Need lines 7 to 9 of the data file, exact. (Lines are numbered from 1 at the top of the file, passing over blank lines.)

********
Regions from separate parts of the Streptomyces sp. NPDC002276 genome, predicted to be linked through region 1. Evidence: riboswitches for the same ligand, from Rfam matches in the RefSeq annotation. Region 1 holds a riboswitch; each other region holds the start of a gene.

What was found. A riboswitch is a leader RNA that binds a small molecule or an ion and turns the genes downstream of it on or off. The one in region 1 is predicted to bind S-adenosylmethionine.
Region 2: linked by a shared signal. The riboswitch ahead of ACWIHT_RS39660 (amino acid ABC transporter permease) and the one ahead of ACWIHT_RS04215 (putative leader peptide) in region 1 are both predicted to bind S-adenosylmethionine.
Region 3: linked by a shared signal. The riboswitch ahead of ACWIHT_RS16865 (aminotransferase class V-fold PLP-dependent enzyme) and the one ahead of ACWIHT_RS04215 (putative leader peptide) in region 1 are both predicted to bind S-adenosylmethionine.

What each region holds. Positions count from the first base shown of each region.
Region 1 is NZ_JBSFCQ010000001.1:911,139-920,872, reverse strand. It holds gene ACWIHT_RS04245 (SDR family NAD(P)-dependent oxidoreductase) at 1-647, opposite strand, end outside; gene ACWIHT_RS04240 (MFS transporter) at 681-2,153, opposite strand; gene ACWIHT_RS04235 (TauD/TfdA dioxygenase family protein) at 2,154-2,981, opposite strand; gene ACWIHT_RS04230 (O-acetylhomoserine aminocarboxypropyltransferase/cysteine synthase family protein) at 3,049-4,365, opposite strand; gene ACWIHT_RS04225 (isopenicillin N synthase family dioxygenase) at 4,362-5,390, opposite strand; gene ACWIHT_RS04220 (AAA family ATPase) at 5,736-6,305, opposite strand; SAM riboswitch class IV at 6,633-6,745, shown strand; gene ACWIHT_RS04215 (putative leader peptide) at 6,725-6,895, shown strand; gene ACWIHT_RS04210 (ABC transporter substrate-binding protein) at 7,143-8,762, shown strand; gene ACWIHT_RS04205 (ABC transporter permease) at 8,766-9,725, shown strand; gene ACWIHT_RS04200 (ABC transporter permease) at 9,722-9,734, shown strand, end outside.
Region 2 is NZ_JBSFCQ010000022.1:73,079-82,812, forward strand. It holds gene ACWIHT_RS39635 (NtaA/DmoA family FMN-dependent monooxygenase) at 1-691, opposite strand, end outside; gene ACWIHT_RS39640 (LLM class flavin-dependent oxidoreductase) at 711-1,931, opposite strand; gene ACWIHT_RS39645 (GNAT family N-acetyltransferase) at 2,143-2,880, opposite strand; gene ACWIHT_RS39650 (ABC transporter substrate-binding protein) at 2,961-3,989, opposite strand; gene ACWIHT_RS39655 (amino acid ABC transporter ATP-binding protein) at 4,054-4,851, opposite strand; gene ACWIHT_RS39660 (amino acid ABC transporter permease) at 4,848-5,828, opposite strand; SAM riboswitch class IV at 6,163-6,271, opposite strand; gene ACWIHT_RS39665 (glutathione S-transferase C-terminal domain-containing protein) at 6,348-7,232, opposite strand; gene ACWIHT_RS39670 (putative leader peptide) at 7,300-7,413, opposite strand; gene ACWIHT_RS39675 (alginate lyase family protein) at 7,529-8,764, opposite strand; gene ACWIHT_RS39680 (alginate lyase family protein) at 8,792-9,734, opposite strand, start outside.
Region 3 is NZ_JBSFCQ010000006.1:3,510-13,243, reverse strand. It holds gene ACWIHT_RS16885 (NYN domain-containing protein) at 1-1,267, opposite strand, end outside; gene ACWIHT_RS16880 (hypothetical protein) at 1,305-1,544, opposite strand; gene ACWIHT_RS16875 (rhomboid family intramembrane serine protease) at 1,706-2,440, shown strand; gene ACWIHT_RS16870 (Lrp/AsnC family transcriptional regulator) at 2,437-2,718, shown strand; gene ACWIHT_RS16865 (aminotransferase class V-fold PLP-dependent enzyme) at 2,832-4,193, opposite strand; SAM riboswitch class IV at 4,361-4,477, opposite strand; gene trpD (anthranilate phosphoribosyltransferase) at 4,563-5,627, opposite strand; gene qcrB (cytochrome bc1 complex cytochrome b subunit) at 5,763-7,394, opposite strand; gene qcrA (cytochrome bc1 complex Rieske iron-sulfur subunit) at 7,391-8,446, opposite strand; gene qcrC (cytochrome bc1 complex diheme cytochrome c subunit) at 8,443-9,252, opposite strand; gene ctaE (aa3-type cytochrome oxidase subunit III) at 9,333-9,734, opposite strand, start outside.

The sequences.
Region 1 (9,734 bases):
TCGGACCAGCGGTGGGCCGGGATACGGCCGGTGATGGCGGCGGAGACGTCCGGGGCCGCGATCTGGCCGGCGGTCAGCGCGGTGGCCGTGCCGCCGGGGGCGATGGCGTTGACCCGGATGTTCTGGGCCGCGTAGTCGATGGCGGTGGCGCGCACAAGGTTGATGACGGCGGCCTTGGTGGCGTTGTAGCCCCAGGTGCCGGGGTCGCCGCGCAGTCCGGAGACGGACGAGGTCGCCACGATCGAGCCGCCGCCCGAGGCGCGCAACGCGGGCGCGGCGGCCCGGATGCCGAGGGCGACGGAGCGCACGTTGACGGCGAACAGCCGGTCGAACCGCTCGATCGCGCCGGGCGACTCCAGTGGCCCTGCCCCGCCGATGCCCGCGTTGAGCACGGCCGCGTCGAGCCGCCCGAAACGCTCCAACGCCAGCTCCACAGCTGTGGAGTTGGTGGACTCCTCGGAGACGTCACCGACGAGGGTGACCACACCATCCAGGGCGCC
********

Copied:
Region 2 is NZ_JBSFCQ010000022.1:73,079-82,812, forward strand. It holds gene ACWIHT_RS39635 (NtaA/DmoA family FMN-dependent monooxygenase) at 1-691, opposite strand, end outside; gene ACWIHT_RS39640 (LLM class flavin-dependent oxidoreductase) at 711-1,931, opposite strand; gene ACWIHT_RS39645 (GNAT family N-acetyltransferase) at 2,143-2,880, opposite strand; gene ACWIHT_RS39650 (ABC transporter substrate-binding protein) at 2,961-3,989, opposite strand; gene ACWIHT_RS39655 (amino acid ABC transporter ATP-binding protein) at 4,054-4,851, opposite strand; gene ACWIHT_RS39660 (amino acid ABC transporter permease) at 4,848-5,828, opposite strand; SAM riboswitch class IV at 6,163-6,271, opposite strand; gene ACWIHT_RS39665 (glutathione S-transferase C-terminal domain-containing protein) at 6,348-7,232, opposite strand; gene ACWIHT_RS39670 (putative leader peptide) at 7,300-7,413, opposite strand; gene ACWIHT_RS39675 (alginate lyase family protein) at 7,529-8,764, opposite strand; gene ACWIHT_RS39680 (alginate lyase family protein) at 8,792-9,734, opposite strand, start outside.
Region 3 is NZ_JBSFCQ010000006.1:3,510-13,243, reverse strand. It holds gene ACWIHT_RS16885 (NYN domain-containing protein) at 1-1,267, opposite strand, end outside; gene ACWIHT_RS16880 (hypothetical protein) at 1,305-1,544, opposite strand; gene ACWIHT_RS16875 (rhomboid family intramembrane serine protease) at 1,706-2,440, shown strand; gene ACWIHT_RS16870 (Lrp/AsnC family transcriptional regulator) at 2,437-2,718, shown strand; gene ACWIHT_RS16865 (aminotransferase class V-fold PLP-dependent enzyme) at 2,832-4,193, opposite strand; SAM riboswitch class IV at 4,361-4,477, opposite strand; gene trpD (anthranilate phosphoribosyltransferase) at 4,563-5,627, opposite strand; gene qcrB (cytochrome bc1 complex cytochrome b subunit) at 5,763-7,394, opposite strand; gene qcrA (cytochrome bc1 complex Rieske iron-sulfur subunit) at 7,391-8,446, opposite strand; gene qcrC (cytochrome bc1 complex diheme cytochrome c subunit) at 8,443-9,252, opposite strand; gene ctaE (aa3-type cytochrome oxidase subunit III) at 9,333-9,734, opposite strand, start outside.

The sequences.